McPhee Reservoir update: “…inflow from the Dolores River is helping us tremendously” — Vern Harrell

October 3, 2014


From the Cortez Journal (Jim Mimiaga):

Recent rains are filling McPhee Reservoir, improving its outlook for next season.The reservoir’s elevation is 4½ feet higher than this time last year, reports Vern Harrell, a Bureau of Reclamation engineer.

“This latest storm produced 1,676 acre-feet of storage,” he said. “Irrigation outflow is pretty much done, and the inflow from the Dolores River is helping us tremendously.”

Carryover storage as of Oct. 1, 2014, is at 34,185 acre-feet, compared with 21,943 acre-feet for the same day last year, an increase of 12,242 acre-feet.

Last year, farmers suffered shortages, receiving just 25 percent of their normal water allocation because of poor snowpack and early hot weather.

This year, farmers from Dove Creek to Towaoc received 90-100 percent of their allocation, and monsoon rains reduced overall irrigation demand.

“It turned out to be a good water year,” Harrell said.

On Sept. 29, the Dolores River hit a record peak of 1,060 cubic feet per second — up from 100 cfs the day before — because of a massive rainfall event in the San Juan Mountains over the weekend. The previous record on that day was 626 cfs in 1927. On Oct. 1, the river at Dolores was flowing at 456 cfs, a boatable level.

Also this fall, significant upgrades to McPhee’s irrigation infrastructure will begin. The Bureau and the Dolores Water Conservancy District secured $4.5 million in funding for the improvements.

Automated pumping stations at Fairview, Pleasant View, Ruin Canyon, Cahone, and Dove Creek are all slated for upgrades, said DWCD engineer Ken Curtis.

The majority of the funding ($4 million) for the upgrades comes from revenues generated at the Glen Canyon hydro-electric power plant. DWCD pitched in $465,000.

“The Colorado Basin Power funds were used to pay for new reservoir projects, but there are no more of those, so now it distributes the money for upgrades and maintenance of existing facilities,” Curtis said.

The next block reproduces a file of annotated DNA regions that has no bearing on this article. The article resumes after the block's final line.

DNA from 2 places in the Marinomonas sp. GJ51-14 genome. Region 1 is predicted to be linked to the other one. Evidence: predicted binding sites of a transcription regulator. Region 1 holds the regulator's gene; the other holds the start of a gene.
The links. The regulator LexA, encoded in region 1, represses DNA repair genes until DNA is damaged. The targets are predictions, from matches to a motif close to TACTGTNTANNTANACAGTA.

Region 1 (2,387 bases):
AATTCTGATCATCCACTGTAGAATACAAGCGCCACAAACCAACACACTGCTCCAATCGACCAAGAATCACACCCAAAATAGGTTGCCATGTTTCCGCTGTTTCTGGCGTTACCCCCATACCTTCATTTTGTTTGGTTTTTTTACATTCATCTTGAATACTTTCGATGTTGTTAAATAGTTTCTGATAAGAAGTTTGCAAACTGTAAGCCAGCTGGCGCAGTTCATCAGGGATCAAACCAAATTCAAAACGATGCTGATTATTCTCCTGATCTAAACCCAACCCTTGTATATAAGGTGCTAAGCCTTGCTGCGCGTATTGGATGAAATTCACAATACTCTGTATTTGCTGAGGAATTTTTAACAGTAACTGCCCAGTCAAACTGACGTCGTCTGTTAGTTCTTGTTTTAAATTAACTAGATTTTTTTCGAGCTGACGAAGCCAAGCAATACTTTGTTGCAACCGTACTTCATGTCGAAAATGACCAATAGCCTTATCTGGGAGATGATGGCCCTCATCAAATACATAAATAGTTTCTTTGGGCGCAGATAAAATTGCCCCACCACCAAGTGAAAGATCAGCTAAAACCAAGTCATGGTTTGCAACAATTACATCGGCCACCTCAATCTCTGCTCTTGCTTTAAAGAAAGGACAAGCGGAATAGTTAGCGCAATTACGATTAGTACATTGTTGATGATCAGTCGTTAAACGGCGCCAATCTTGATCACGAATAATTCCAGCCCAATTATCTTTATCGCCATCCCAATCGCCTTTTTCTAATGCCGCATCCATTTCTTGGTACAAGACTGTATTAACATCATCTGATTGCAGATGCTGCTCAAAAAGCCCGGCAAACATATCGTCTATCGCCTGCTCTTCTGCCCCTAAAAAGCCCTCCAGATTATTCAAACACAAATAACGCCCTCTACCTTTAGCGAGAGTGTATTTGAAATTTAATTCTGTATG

The Fairview Pumping plant, which feeds off the Dove Creek canal, will receive the first overhaul at a cost of $1.6 million.

“The $500,000 needed for installation came in and construction is slated to begin in November,” Harrell said.

Now that the farming season is over, three variable-speed pumps and their 500-horsepower motors will be replaced, along with electronics and transformers.

The Fairview station delivers irrigation water through underground pipelines to 8,000 acres of farmland southwest of Yellow Jacket…

A wet fall and some carryover storage is a good sign for boaters as well. Officials say the reservoir needs an above-average winter snowpack to fill.

More Dolores River watershed coverage here.


Lower Dolores study details native fish needs — The Dolores Star

July 24, 2014

From The Dolores Star (Jim Mimiaga):

A conceptual plan for aiding native fish on the Lower Dolores River was approved by the Dolores Water Conservancy District in June. The District has been negotiating with Colorado Parks and Wildlife, the BLM, Forest Service, and conservation groups on ways to improve native fish habitat below McPhee Dam. The result is the Lower Dolores River Implementation, Monitoring, and Evaluation Plan, focusing on three native fish: the flannelmouth sucker, bluehead sucker, and roundtail chub.

“The plan provides a more coordinated approach for improving native fish habitat, with a focus on additional monitoring,” said Amber Clark, with the San Juan Citizen’s Alliance.

After McPhee Dam was built, small spills, as well as non-spill years from 2001-2004, began reducing the quality and amount of habitat required to meet the needs of native fish. Spring releases from the dam are later in the season, which has reduced the chance for spawning and survival of native fish.